Entrepreneurial Girl Scouts Sell Cookies Outside of Marijuana Clinics
Stories of Danielle Lei selling cookies in front of a San Francisco pot dispensary went viral last week and sparked a trend, as well as a debate.
Girl Scouts are now selling their Thin Mint and Samoa cookies at a rather unlikely location: medical marijuana dispensaries and cannabis clinics. Numerous stories of young girls selling cookies outside of the clinics - with their parents present, of course - have been popping up throughout California and Colorado. Perhaps unsurprisingly, the kids also say they are pulling in record sales.
Carol Lei and her daughter, Danielle, reportedly sold out of cookies within 45 minutes of standing outside of a medical marijuana clinic in San Francisco. The next day, she sold 117 boxes of cookies in two hours. Carol said she wanted her daughter to learn business skills through selling the cookies, but thought the slightly unconventional setting also provided a lesson in tolerance.
“They learn that they’re not drugged out. Many have serious needs and are just a little different,” said Lei. “I feel like it’s safe. There’s always a security guard and cameras everywhere.”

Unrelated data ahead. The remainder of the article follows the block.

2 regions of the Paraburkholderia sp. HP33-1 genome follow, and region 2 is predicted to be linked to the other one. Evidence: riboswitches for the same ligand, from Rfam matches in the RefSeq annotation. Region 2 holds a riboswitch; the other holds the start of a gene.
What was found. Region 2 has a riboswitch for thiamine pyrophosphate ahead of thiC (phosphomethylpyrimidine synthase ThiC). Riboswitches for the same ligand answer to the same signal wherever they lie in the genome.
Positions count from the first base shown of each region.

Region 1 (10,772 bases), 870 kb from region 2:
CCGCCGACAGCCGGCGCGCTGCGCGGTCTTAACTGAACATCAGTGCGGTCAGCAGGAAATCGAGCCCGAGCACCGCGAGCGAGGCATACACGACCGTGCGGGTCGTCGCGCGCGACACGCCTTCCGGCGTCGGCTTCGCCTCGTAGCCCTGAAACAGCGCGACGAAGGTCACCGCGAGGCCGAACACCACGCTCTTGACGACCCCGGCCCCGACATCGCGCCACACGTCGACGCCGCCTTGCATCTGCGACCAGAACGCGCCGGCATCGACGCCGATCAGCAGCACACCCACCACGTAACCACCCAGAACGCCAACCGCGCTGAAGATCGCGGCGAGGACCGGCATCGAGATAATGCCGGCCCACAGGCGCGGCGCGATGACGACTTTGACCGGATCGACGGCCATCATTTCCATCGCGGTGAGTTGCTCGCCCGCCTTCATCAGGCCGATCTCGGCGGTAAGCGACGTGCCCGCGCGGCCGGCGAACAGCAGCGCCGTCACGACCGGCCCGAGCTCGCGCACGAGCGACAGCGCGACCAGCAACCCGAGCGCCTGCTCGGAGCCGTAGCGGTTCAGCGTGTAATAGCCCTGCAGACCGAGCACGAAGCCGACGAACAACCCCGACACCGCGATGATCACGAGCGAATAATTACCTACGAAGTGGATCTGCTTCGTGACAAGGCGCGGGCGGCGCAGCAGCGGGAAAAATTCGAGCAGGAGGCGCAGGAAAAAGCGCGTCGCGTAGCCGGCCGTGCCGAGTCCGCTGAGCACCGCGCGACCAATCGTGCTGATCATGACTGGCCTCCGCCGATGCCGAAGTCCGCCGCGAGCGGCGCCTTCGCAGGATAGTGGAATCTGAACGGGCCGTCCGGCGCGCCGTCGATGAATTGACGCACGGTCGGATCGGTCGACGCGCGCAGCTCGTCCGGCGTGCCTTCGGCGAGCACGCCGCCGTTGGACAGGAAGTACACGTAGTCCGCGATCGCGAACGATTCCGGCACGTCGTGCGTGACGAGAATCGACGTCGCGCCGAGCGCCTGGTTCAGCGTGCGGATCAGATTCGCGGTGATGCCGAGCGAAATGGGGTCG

The move has also raised debate among Girl Scout leaders in various states. The Girl Scouts of Colorado tweeted that “we don't allow our Girl Scouts to sell cookies in front of marijuana shops or liquor stores/bars” and said any stories claiming this were a hoax. However, the Girl Scouts of Northern California said they had no problem with how the kids sold their cookies.
“Girls are selling cookies, and they and their parents pick out places where they can make good sales,” said Dana Allen, director of marketing and communications for Girl Scouts of Northern California. “The mom decided this was a place she was comfortable with her daughter being at. We're not telling people where they can and can't go if it's a legitimate business.”